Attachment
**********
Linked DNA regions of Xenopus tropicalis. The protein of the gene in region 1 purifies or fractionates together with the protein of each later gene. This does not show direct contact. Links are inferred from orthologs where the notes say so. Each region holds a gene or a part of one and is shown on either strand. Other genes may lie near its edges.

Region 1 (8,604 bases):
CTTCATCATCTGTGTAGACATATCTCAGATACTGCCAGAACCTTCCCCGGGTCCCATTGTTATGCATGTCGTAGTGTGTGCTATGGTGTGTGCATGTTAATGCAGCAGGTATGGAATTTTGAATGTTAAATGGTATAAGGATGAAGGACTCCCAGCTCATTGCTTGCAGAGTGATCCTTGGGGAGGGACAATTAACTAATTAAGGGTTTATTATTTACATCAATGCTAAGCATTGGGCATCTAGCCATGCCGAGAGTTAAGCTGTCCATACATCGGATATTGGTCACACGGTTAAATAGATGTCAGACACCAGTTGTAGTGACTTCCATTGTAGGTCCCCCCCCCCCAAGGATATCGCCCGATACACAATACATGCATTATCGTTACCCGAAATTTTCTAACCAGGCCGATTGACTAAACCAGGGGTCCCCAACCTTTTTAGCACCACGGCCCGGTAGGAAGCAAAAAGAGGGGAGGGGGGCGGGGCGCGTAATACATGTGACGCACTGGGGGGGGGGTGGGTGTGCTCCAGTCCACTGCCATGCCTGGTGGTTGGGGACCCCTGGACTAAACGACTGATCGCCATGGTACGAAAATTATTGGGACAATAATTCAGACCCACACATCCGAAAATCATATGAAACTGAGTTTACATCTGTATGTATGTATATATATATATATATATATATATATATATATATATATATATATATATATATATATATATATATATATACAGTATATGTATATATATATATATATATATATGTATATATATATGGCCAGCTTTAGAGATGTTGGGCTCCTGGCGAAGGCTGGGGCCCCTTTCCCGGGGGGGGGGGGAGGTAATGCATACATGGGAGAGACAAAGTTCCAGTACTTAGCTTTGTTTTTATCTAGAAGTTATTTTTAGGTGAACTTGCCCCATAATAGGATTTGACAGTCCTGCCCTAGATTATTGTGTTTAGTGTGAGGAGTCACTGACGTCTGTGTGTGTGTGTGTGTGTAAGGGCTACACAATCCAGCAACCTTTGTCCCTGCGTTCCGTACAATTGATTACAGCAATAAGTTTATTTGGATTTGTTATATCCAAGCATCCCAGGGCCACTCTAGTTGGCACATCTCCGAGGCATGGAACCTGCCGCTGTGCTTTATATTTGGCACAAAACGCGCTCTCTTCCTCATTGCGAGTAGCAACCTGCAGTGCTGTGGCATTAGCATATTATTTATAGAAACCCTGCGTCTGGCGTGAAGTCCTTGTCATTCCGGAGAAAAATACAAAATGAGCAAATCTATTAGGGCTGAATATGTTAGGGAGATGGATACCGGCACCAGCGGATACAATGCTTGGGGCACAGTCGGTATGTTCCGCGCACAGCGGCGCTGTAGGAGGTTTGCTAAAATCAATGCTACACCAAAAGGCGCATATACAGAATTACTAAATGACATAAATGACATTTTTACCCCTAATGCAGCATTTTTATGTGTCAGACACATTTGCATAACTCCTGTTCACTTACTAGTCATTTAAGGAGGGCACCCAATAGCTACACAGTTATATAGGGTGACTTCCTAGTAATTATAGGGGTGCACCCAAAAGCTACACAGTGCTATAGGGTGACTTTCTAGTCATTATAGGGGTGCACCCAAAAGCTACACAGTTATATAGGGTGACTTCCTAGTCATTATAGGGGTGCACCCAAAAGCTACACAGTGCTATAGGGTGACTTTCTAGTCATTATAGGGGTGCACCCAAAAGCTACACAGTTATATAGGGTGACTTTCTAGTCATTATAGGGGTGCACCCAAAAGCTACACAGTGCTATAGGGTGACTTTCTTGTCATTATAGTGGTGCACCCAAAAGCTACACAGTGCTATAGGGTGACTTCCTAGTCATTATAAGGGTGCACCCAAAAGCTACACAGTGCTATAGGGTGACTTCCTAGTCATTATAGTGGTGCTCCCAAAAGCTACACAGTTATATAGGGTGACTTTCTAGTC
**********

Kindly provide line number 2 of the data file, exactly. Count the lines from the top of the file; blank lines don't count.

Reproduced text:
Region 1 (8,604 bases):